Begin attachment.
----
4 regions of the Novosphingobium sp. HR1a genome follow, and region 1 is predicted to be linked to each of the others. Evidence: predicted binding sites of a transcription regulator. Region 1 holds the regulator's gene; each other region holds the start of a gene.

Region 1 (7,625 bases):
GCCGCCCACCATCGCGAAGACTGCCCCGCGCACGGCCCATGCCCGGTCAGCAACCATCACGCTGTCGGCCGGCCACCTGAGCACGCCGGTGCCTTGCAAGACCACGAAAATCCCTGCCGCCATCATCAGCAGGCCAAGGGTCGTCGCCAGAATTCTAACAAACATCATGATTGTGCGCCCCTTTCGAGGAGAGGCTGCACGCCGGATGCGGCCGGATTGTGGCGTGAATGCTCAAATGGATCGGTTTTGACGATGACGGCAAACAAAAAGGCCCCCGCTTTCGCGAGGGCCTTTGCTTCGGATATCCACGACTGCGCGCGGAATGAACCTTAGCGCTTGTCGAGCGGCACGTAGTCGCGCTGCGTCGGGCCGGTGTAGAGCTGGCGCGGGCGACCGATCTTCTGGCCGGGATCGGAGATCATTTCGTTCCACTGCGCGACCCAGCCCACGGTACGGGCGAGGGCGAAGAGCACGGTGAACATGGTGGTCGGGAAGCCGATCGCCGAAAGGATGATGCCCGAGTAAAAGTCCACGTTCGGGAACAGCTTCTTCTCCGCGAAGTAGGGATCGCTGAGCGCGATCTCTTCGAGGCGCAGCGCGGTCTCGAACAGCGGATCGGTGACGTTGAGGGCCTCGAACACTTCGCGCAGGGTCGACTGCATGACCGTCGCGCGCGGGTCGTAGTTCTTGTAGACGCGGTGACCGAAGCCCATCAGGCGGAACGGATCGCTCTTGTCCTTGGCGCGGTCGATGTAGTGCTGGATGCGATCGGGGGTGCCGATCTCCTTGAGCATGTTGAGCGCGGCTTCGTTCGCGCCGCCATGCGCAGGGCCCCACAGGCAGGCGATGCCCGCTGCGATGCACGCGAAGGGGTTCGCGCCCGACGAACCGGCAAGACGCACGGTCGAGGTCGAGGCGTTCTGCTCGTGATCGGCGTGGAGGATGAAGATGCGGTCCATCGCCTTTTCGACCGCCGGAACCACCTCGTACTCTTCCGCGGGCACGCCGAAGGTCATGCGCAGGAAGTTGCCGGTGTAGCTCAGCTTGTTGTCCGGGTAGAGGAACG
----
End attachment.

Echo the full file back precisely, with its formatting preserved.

4 regions of the Novosphingobium sp. HR1a genome follow, and region 1 is predicted to be linked to each of the others. Evidence: predicted binding sites of a transcription regulator. Region 1 holds the regulator's gene; each other region holds the start of a gene.

Region 1 (7,625 bases):
GCCGCCCACCATCGCGAAGACTGCCCCGCGCACGGCCCATGCCCGGTCAGCAACCATCACGCTGTCGGCCGGCCACCTGAGCACGCCGGTGCCTTGCAAGACCACGAAAATCCCTGCCGCCATCATCAGCAGGCCAAGGGTCGTCGCCAGAATTCTAACAAACATCATGATTGTGCGCCCCTTTCGAGGAGAGGCTGCACGCCGGATGCGGCCGGATTGTGGCGTGAATGCTCAAATGGATCGGTTTTGACGATGACGGCAAACAAAAAGGCCCCCGCTTTCGCGAGGGCCTTTGCTTCGGATATCCACGACTGCGCGCGGAATGAACCTTAGCGCTTGTCGAGCGGCACGTAGTCGCGCTGCGTCGGGCCGGTGTAGAGCTGGCGCGGGCGACCGATCTTCTGGCCGGGATCGGAGATCATTTCGTTCCACTGCGCGACCCAGCCCACGGTACGGGCGAGGGCGAAGAGCACGGTGAACATGGTGGTCGGGAAGCCGATCGCCGAAAGGATGATGCCCGAGTAAAAGTCCACGTTCGGGAACAGCTTCTTCTCCGCGAAGTAGGGATCGCTGAGCGCGATCTCTTCGAGGCGCAGCGCGGTCTCGAACAGCGGATCGGTGACGTTGAGGGCCTCGAACACTTCGCGCAGGGTCGACTGCATGACCGTCGCGCGCGGGTCGTAGTTCTTGTAGACGCGGTGACCGAAGCCCATCAGGCGGAACGGATCGCTCTTGTCCTTGGCGCGGTCGATGTAGTGCTGGATGCGATCGGGGGTGCCGATCTCCTTGAGCATGTTGAGCGCGGCTTCGTTCGCGCCGCCATGCGCAGGGCCCCACAGGCAGGCGATGCCCGCTGCGATGCACGCGAAGGGGTTCGCGCCCGACGAACCGGCAAGACGCACGGTCGAGGTCGAGGCGTTCTGCTCGTGATCGGCGTGGAGGATGAAGATGCGGTCCATCGCCTTTTCGACCGCCGGAACCACCTCGTACTCTTCCGCGGGCACGCCGAAGGTCATGCGCAGGAAGTTGCCGGTGTAGCTCAGCTTGTTGTCCGGGTAGAGGAACG